I have been waiting for this moment for some time. The Bank of England is sorting out the fiver. If you'll pardon the journalese, a crisp new fiver is on its way to you to replace that grubby bit of paper in your change. The Bank has been incentivising the banks and supermarkets to stock more new ones. About time.
But the reason I was really heartened by the development was that it signalled a certain return to normality at the Bank of England, and thus the economy.
You see, way back in the balmy summer of 2007 the weightiest thing on the mind of the Governor of the Bank of England was the condition of our £5 notes.
In his Mansion House speech of 20 June 2007, Mervyn King fretted aloud about "soiled and scruffy" promises to pay the bearer on demand. Then Northern Rock collapsed, all hell broke loose and the rest is financial history.
So imagine my joy at receiving a press release from the Bank of England this week, proudly announcing that there will be a fivefold increase in the number of £5 notes in circulation, complete with Mr King's comment that the fiver should start looking "smart". Things must be getting back to normal if the Governor has returned to where he was rudely interrupted in 2007.
So now that the dignity of the £5 note has been restored, are things really back to normal? Maybe not. One of Mr King's deputies, Charles Bean, gave us a few clues this week about what's on the Bank's mind. One thing they're evidently not bothered about too much was their utter failure to predict the severity of the recession that eventually hit us. As the chart shows, the Bank was pretty upbeat about things even in the autumn of 2008, and the chances of what was to soon overwhelm us was taken to be "virtually negligible".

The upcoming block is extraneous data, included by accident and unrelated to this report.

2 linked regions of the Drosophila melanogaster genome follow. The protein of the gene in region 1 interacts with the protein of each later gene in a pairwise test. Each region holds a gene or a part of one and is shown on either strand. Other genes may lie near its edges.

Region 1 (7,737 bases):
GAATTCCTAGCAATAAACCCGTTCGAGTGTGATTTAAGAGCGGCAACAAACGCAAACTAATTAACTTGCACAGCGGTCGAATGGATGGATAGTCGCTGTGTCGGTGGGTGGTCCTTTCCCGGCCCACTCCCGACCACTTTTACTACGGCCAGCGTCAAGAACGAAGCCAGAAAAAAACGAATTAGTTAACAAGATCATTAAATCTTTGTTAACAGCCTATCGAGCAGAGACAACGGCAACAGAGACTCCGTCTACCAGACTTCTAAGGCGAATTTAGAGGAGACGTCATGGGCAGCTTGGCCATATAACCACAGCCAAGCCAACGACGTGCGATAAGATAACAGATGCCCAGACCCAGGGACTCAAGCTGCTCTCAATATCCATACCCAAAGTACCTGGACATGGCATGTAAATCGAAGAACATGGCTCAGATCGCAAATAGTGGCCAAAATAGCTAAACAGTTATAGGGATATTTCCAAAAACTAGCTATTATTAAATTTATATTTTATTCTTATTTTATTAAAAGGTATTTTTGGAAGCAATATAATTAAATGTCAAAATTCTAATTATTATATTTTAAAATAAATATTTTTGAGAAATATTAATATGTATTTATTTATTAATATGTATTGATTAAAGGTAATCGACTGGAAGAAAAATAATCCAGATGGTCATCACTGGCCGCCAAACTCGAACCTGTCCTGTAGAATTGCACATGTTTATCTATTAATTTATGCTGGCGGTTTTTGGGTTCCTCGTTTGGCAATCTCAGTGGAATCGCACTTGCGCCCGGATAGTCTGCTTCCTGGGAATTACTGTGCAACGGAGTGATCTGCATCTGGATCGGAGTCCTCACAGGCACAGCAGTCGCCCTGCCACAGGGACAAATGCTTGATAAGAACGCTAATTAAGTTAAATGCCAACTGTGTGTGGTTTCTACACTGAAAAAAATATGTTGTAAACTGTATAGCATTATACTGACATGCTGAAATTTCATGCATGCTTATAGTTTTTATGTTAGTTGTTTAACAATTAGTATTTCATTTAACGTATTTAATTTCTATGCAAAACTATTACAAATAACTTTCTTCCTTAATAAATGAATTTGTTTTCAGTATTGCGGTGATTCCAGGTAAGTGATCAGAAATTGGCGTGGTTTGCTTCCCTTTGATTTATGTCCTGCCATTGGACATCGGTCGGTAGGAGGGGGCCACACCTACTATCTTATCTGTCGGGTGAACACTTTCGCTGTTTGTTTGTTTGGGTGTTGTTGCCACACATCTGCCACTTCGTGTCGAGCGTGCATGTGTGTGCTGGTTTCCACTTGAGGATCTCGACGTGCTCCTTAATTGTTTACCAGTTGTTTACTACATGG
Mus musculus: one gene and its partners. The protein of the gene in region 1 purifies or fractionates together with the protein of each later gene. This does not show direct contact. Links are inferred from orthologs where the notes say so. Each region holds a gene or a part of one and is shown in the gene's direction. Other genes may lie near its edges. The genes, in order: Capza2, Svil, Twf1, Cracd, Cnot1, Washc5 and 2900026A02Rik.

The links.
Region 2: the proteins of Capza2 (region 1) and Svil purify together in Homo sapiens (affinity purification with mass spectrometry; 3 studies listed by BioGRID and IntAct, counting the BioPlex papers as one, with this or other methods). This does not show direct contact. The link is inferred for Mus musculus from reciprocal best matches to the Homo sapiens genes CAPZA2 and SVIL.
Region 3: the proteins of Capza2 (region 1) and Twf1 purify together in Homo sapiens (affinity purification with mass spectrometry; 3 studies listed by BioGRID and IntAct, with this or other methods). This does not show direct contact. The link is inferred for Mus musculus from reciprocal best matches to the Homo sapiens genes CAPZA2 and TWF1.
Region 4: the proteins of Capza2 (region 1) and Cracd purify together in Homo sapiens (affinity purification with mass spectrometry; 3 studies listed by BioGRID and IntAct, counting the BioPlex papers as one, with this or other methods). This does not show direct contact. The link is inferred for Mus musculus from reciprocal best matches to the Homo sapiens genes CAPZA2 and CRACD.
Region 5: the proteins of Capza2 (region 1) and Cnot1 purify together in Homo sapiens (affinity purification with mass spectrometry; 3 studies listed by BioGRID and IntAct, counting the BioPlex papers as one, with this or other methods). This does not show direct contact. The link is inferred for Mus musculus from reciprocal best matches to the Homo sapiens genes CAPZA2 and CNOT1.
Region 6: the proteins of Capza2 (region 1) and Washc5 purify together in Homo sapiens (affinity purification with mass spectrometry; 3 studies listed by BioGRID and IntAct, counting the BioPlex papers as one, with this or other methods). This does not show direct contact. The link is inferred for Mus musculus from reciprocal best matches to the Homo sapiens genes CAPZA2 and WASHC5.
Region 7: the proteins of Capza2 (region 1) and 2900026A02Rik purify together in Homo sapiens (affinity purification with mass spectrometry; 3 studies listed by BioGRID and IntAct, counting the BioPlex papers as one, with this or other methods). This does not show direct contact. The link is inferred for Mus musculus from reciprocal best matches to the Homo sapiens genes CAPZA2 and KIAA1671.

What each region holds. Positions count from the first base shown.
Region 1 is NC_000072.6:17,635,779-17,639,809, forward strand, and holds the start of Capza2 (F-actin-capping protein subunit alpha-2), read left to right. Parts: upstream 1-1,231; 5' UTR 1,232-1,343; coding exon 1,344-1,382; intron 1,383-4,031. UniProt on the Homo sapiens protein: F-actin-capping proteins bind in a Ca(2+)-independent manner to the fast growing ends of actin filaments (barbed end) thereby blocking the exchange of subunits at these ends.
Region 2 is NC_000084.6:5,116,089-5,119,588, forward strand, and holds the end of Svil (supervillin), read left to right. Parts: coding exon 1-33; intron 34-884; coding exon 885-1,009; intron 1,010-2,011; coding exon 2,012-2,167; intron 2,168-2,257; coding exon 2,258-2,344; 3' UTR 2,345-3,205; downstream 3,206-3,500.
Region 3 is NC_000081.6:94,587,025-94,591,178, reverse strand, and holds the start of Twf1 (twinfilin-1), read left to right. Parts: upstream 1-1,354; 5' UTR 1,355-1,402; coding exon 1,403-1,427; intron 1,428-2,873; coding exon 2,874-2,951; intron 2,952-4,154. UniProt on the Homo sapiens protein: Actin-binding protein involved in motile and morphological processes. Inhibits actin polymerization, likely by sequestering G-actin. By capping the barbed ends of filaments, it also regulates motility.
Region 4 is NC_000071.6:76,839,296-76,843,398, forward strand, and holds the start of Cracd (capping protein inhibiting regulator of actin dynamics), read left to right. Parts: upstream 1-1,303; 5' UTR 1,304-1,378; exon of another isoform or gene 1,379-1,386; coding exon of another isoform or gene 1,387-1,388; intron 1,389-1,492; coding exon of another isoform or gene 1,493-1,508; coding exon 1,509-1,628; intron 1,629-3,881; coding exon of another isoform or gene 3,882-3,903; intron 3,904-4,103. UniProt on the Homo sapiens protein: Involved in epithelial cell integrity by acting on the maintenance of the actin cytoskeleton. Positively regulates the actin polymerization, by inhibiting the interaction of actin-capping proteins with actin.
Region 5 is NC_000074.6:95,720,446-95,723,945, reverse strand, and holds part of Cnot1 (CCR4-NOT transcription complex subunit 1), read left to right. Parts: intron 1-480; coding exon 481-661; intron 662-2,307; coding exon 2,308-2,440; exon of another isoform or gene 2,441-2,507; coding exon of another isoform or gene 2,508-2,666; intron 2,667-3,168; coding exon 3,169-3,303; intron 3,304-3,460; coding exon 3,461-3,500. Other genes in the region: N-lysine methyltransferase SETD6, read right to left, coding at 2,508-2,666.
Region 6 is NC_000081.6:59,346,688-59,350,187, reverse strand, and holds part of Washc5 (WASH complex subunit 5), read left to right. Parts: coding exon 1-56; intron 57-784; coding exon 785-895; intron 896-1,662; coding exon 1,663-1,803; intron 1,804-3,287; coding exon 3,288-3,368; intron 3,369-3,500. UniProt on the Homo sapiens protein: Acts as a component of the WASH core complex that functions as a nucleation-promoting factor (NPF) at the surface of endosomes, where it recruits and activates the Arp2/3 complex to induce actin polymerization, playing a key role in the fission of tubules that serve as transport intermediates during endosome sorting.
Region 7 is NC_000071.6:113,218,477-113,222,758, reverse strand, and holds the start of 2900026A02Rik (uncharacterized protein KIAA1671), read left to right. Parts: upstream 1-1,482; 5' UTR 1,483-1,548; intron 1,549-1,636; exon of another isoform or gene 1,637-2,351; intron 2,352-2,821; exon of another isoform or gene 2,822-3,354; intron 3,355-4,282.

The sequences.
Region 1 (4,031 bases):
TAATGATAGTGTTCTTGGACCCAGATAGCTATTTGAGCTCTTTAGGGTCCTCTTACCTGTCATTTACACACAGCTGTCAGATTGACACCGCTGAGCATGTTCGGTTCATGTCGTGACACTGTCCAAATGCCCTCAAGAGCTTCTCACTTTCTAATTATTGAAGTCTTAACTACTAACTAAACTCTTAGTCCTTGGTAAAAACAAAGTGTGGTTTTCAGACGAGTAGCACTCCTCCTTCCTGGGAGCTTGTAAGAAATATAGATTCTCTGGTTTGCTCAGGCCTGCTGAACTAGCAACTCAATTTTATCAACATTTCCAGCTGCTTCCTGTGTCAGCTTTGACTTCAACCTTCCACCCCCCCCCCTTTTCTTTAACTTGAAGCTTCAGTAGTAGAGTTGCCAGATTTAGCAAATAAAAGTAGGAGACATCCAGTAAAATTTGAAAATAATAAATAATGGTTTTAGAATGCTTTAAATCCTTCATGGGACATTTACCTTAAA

It's characteristically decent of Mr Bean to be so open about that failure, even if he insists that everyone else was in the same boat. The point is that finding out what is happening in an economy below the surface is very difficult. It underlines their current caution about the capacity of the UK economy, or rather the extent to which it is currently operating below its capacity.
Well, things are obviously not going at full pelt just now, but the extent of the margin is impossible to measure, prone to change unpredictably over time, and, unfortunately, crucial to everything. The worry, highlighted by Mr Bean, is that the machinery, equipment and workers that have so far been mothballed in the recession, and thus ready to emerge when demand recovers, may increasingly be scrapped, and thus unavailable, no matter how much stimulus is administered. In human terms, it means that the over-50s and the very young – the usual victims when things go bad – face a long period indeed on the dole.
Overall, this suggests a step-change downwards in growth, and lower living standards (including public services) than we would otherwise have enjoyed. In the often-used analogy with driving a car, it is as if the UK's smooth six-cylinder engine has been replaced by a smaller four; top speed and acceleration inevitably suffer, no matter how heavy your foot lands on the accelerator pedal.
That would imply that the Bank has less scope than it would have had to boost the economy through printing more money and keeping interest rates low, as an economy with less capacity is more prone to inflation. That, therefore, means less chance of interest rates staying ultra-low for as long as some of us might like. The recent bullish growth figures might also reinforce that school of thought. No one's tracker rate mortgage is about to soar, but it might edge up a little more quickly next year than expected, if this turns out to be the case.
So what is going on? Nowhere is the puzzle more difficult than in the labour market, and nowhere is the changing nature of the economy being more intriguingly revealed.